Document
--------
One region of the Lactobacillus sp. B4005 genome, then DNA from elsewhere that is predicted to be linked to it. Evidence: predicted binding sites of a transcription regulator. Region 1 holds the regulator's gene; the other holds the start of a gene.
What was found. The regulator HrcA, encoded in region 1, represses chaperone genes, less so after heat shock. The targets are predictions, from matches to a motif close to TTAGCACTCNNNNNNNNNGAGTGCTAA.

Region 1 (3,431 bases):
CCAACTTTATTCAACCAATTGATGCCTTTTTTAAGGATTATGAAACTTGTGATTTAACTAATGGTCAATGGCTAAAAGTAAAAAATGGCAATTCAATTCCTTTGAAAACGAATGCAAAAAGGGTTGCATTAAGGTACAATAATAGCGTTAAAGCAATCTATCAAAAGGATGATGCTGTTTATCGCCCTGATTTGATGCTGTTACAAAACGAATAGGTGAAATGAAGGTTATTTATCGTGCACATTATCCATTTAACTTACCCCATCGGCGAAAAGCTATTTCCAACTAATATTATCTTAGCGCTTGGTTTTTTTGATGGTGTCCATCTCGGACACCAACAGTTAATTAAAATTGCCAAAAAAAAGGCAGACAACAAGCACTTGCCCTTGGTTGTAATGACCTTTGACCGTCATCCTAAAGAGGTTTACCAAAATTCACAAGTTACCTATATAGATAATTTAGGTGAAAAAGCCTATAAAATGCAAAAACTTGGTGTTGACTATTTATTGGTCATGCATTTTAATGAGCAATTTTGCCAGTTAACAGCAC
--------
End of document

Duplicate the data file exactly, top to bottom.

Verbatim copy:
One region of the Lactobacillus sp. B4005 genome, then DNA from elsewhere that is predicted to be linked to it. Evidence: predicted binding sites of a transcription regulator. Region 1 holds the regulator's gene; the other holds the start of a gene.
What was found. The regulator HrcA, encoded in region 1, represses chaperone genes, less so after heat shock. The targets are predictions, from matches to a motif close to TTAGCACTCNNNNNNNNNGAGTGCTAA.

Region 1 (3,431 bases):
CCAACTTTATTCAACCAATTGATGCCTTTTTTAAGGATTATGAAACTTGTGATTTAACTAATGGTCAATGGCTAAAAGTAAAAAATGGCAATTCAATTCCTTTGAAAACGAATGCAAAAAGGGTTGCATTAAGGTACAATAATAGCGTTAAAGCAATCTATCAAAAGGATGATGCTGTTTATCGCCCTGATTTGATGCTGTTACAAAACGAATAGGTGAAATGAAGGTTATTTATCGTGCACATTATCCATTTAACTTACCCCATCGGCGAAAAGCTATTTCCAACTAATATTATCTTAGCGCTTGGTTTTTTTGATGGTGTCCATCTCGGACACCAACAGTTAATTAAAATTGCCAAAAAAAAGGCAGACAACAAGCACTTGCCCTTGGTTGTAATGACCTTTGACCGTCATCCTAAAGAGGTTTACCAAAATTCACAAGTTACCTATATAGATAATTTAGGTGAAAAAGCCTATAAAATGCAAAAACTTGGTGTTGACTATTTATTGGTCATGCATTTTAATGAGCAATTTTGCCAGTTAACAGCAC